Dead & Breakfast

Dead & Breakfast

Dead & Breakfast

Dead & Breakfast

Dead & Breakfast

DEAD & BREAKFAST directed/written by Matthew Leutwyler (THIS SPACE BETWEEN US, ROAD KILL), is a horror/comedy pitched at fans of Sam Raimi's EVIL DEAD movies and Peter Jackson's BRAIN DEAD (1992). It stars Jeremy Sisto (WRONG TURN), Gina Philips (JEEPERS CREEPERS), Ever Carradine (JAY AND SILENT BOB STRIKE BACK), Portia de Rossi (CURSED, STIGMATA), David Carradine (KILL BILL, Q THE WINGED SERPENT, KUNG FU), and Jeffrey Dean Morgan (SUPERNATURAL).

Six friends on their way to a wedding in Galveston stop to rest at a bed and breakfast in the sleepy Texas town of Lovelock. (Could this be a reference to the great Ray Lovelock, star of THE LIVING DEAD AT THE MANCHESTER MORGUE, or am I reading too much into this?) The B&B resembles the Bates Motel from PSYCHO. They annoy the hell out of the staff by urinating in the front garden and putting their feet on the tables, and by the end of the first night, both the owner (David Carradine) and the chef of the B&B are dead. Under suspicion by the local sheriff and his buffoonish sidekick, the friends are ordered not to leave town in a hurry. But missing the wedding becomes the least of their worries when an evil spirit mysteriously possesses large numbers of the town's bizarre residents gathered at a hoe-down.

A siege ensues with the remaining friends joining forces with the sheriff and barricading themselves into the B&B, surrounded by redneck line-dancing zombies. Armed with nothing more than a rusty chainsaw, a can of petrol, and half a boxful of shotgun shells the carnage begins. However, the resourceful Sara (Ever Carradine) manages to fashion some handy metal tubing into a rather unwieldy two-person shotgun. Do I need to mention that the zombies can only be stopped by a shot to the head? Of course head-shots give better opportunity to showcase splatter effects.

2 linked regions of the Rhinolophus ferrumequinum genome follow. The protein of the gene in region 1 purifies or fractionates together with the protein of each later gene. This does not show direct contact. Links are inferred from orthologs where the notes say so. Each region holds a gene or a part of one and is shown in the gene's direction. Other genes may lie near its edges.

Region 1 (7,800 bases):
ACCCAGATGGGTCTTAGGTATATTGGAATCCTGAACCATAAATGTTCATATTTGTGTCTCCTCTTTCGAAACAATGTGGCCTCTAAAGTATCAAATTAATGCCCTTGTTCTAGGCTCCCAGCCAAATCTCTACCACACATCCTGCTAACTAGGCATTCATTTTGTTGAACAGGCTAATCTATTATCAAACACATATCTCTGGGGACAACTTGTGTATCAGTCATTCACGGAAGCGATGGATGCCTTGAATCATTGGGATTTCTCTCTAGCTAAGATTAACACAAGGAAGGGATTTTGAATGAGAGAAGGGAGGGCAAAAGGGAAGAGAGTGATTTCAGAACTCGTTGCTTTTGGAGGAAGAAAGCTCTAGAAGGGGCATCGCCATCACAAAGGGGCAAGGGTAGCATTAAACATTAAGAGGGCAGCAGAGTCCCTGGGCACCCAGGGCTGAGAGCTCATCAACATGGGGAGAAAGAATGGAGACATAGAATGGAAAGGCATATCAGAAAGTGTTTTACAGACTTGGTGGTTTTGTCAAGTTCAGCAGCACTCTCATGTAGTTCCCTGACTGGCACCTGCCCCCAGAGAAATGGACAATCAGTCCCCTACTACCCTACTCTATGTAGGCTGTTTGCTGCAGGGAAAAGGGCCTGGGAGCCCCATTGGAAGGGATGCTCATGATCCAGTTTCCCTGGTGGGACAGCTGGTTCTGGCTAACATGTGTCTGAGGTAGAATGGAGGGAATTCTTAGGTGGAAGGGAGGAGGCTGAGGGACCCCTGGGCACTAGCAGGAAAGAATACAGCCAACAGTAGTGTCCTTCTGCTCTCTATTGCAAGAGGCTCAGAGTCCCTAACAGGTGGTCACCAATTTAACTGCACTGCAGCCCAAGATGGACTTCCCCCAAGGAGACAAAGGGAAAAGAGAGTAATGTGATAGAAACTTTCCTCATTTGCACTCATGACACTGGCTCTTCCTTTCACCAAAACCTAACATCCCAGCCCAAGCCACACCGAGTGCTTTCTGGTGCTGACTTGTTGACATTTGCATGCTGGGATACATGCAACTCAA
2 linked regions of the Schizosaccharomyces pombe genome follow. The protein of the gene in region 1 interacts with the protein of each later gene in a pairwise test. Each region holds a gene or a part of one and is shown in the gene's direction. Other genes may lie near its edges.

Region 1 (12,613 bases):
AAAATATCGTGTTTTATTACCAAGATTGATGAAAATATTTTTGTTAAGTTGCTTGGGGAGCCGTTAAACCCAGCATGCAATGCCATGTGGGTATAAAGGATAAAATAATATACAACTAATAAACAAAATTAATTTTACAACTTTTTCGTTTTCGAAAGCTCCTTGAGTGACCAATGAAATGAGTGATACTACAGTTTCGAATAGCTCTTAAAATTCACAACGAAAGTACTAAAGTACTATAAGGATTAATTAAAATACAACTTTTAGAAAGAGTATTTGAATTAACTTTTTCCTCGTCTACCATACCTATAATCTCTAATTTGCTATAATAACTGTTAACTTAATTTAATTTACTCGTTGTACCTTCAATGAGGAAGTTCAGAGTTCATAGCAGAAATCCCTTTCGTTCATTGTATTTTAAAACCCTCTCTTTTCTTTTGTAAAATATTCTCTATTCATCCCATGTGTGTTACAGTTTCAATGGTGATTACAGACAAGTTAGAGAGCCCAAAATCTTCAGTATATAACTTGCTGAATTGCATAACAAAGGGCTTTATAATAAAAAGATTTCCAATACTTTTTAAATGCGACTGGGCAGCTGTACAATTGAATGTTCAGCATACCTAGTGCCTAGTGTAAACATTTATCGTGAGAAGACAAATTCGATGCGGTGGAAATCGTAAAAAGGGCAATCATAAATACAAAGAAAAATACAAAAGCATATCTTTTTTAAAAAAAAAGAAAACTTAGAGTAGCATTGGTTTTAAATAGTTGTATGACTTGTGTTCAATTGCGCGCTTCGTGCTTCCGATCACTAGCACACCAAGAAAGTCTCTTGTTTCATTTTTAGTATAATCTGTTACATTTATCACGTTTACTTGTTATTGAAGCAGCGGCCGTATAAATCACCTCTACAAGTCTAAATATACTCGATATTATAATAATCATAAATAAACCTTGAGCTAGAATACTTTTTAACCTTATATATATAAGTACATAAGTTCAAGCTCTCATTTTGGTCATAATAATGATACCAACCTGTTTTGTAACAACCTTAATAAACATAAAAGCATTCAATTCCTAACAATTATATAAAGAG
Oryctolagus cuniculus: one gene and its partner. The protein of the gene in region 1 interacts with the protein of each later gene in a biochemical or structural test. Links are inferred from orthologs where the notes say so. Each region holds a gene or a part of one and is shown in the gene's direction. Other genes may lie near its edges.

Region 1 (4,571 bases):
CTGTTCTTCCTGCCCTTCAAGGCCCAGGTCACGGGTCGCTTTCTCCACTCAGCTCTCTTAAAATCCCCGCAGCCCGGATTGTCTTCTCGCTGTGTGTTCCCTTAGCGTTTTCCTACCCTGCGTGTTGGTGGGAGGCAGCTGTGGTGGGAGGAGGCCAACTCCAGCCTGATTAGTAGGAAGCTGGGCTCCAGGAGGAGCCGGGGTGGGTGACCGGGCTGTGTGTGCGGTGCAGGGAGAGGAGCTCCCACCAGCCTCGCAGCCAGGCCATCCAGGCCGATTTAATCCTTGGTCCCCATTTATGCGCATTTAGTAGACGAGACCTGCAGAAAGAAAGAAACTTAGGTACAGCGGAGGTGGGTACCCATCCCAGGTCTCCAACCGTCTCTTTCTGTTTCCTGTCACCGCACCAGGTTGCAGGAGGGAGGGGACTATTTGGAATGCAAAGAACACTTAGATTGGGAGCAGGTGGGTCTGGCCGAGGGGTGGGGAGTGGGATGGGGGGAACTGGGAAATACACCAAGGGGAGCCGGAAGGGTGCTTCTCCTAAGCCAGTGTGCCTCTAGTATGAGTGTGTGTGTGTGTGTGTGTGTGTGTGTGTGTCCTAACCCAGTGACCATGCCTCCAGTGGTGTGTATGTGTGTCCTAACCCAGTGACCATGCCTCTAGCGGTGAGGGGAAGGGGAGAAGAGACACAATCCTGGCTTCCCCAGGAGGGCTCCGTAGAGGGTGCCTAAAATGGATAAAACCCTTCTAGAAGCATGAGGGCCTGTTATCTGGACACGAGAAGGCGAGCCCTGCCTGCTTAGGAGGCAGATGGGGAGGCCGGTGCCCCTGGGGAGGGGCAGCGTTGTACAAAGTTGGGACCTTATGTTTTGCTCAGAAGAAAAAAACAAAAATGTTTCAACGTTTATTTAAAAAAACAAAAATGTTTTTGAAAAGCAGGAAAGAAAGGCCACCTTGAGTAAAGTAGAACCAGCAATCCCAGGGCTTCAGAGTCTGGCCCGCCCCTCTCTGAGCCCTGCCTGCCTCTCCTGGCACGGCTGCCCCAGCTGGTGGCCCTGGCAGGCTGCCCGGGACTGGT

The film recalls such classics as 2000 MANIACS with its crazy redneck villagers and H.G. Lewis style gore, THE EVIL DEAD and REANIMATOR for plot devices and - from CREEPSHOW, comic strip inserts. The director nicely uses the comic strip frames as shot transitions throughout the film, and also has a singing cowboy to fill in the story for us. The cowboy, Zach Selwyn, comes across as a Country and Western version of Sir Lancelot from Val Lewton’s I WALKED WITH A ZOMBIE (Jacques Tourneur, 1943), the calypso singer who sang of the events at Fort Holland. However, the malignant force isn’t voodoo this time around, but a Buddhist ritual involving the disinterred body of a dead child.

Although I cited H.G. Lewis earlier, the film’s special effects are very impressive; there’s a BURNING style garden-shears murder, heads are chainsawed, hammered, shot and explode, plus there’s a crossbow bolt to the eye. No expense was spared in this department. The soundtrack is quite interesting too, with its curious blend of Rockabilly, Country and Western and Hip Hop.

Sara makes a worthy adversary to the zombies, along with the eccentric Lisa Belmont (Miranda Bailey), manager of the Hall of Records, who tells a “campfire tale” about the Buddhist ritual, and resorts to military tactics to protect the town’s valuable documents. Sara emerges as a cross between Ripley (ALIEN) and Ash (EVIL DEAD) as she conducts battle in her blood-drenched vest.

Some of the comedy scenes seem somewhat laboured, such as the blood-skidding sequence after the first murder; in fact the film doesn’t really succeed at either horror or comedy. Its talking barn-dance zombies aren’t threatening in the least, and bring to mind Michael Jackson’s pop video “Thriller”. The films by Sam Raimi, Peter Jackson and Stuart Gordon that influenced DEAD & BREAKFAST, all managed to be scary as well as funny. But what this film lacks in scares, it more than compensates for in gore.

So, if you find yourself in the mood for some cheesy horror, with multiple horror-film references and lashings of gore, then this is the film for you.

Features:

Widescreen presentation (1.85:1) enhanced for 16 x 9 TVs
Audio commentary by writer-director Matthew Leutwyler, special effects supervisor Michael Mosher and actors Erik Palladino and Zach Selwyn
Audio commentary by writer-director Matthew Leutwyler and actors Ever Carradine, Jeffrey Dean Morgan, Erik Palladino and Oz Perkins
Outtakes
Deleted and extended scenes
Zach's additional songs
Alternate credits
Trailers
Poster and stills gallery
Optional Dolby Digital 5.1 and DTS.